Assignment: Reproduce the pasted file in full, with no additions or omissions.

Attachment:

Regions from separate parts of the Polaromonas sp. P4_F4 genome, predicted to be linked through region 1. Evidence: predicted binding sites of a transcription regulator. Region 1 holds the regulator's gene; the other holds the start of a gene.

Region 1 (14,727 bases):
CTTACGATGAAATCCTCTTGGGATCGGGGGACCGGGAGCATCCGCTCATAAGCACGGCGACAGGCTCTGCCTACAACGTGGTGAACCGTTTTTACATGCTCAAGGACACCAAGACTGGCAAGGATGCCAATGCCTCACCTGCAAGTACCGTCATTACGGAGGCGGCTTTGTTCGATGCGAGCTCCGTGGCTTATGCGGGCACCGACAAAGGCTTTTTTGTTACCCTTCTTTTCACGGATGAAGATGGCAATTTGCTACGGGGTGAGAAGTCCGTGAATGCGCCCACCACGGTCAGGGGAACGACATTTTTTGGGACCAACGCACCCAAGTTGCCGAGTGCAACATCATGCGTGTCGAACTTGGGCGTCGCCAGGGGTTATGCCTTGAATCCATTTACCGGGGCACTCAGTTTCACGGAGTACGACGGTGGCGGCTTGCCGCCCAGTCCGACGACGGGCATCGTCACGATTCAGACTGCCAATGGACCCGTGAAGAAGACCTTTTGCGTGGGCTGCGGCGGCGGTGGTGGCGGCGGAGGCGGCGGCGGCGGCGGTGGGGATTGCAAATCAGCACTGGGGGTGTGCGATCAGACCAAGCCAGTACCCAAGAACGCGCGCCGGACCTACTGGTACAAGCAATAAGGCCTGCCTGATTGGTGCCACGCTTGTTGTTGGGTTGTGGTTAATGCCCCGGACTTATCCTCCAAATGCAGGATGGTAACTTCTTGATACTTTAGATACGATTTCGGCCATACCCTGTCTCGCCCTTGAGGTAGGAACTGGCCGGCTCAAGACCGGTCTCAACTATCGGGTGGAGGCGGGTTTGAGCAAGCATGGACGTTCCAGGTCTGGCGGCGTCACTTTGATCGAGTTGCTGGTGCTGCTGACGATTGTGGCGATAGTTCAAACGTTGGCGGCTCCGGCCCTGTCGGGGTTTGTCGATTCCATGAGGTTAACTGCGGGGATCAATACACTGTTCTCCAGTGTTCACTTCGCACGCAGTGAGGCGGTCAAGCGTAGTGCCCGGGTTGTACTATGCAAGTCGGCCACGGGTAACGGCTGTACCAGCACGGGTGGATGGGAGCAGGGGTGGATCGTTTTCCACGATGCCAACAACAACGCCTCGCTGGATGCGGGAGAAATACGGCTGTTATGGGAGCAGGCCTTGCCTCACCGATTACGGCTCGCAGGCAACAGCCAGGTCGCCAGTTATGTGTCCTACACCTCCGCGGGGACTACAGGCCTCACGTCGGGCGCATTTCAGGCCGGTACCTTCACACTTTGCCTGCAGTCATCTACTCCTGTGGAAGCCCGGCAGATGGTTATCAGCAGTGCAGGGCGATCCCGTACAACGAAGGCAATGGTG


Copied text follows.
Regions from separate parts of the Polaromonas sp. P4_F4 genome, predicted to be linked through region 1. Evidence: predicted binding sites of a transcription regulator. Region 1 holds the regulator's gene; the other holds the start of a gene.

Region 1 (14,727 bases):
CTTACGATGAAATCCTCTTGGGATCGGGGGACCGGGAGCATCCGCTCATAAGCACGGCGACAGGCTCTGCCTACAACGTGGTGAACCGTTTTTACATGCTCAAGGACACCAAGACTGGCAAGGATGCCAATGCCTCACCTGCAAGTACCGTCATTACGGAGGCGGCTTTGTTCGATGCGAGCTCCGTGGCTTATGCGGGCACCGACAAAGGCTTTTTTGTTACCCTTCTTTTCACGGATGAAGATGGCAATTTGCTACGGGGTGAGAAGTCCGTGAATGCGCCCACCACGGTCAGGGGAACGACATTTTTTGGGACCAACGCACCCAAGTTGCCGAGTGCAACATCATGCGTGTCGAACTTGGGCGTCGCCAGGGGTTATGCCTTGAATCCATTTACCGGGGCACTCAGTTTCACGGAGTACGACGGTGGCGGCTTGCCGCCCAGTCCGACGACGGGCATCGTCACGATTCAGACTGCCAATGGACCCGTGAAGAAGACCTTTTGCGTGGGCTGCGGCGGCGGTGGTGGCGGCGGAGGCGGCGGCGGCGGCGGTGGGGATTGCAAATCAGCACTGGGGGTGTGCGATCAGACCAAGCCAGTACCCAAGAACGCGCGCCGGACCTACTGGTACAAGCAATAAGGCCTGCCTGATTGGTGCCACGCTTGTTGTTGGGTTGTGGTTAATGCCCCGGACTTATCCTCCAAATGCAGGATGGTAACTTCTTGATACTTTAGATACGATTTCGGCCATACCCTGTCTCGCCCTTGAGGTAGGAACTGGCCGGCTCAAGACCGGTCTCAACTATCGGGTGGAGGCGGGTTTGAGCAAGCATGGACGTTCCAGGTCTGGCGGCGTCACTTTGATCGAGTTGCTGGTGCTGCTGACGATTGTGGCGATAGTTCAAACGTTGGCGGCTCCGGCCCTGTCGGGGTTTGTCGATTCCATGAGGTTAACTGCGGGGATCAATACACTGTTCTCCAGTGTTCACTTCGCACGCAGTGAGGCGGTCAAGCGTAGTGCCCGGGTTGTACTATGCAAGTCGGCCACGGGTAACGGCTGTACCAGCACGGGTGGATGGGAGCAGGGGTGGATCGTTTTCCACGATGCCAACAACAACGCCTCGCTGGATGCGGGAGAAATACGGCTGTTATGGGAGCAGGCCTTGCCTCACCGATTACGGCTCGCAGGCAACAGCCAGGTCGCCAGTTATGTGTCCTACACCTCCGCGGGGACTACAGGCCTCACGTCGGGCGCATTTCAGGCCGGTACCTTCACACTTTGCCTGCAGTCATCTACTCCTGTGGAAGCCCGGCAGATGGTTATCAGCAGTGCAGGGCGATCCCGTACAACGAAGGCAATGGTG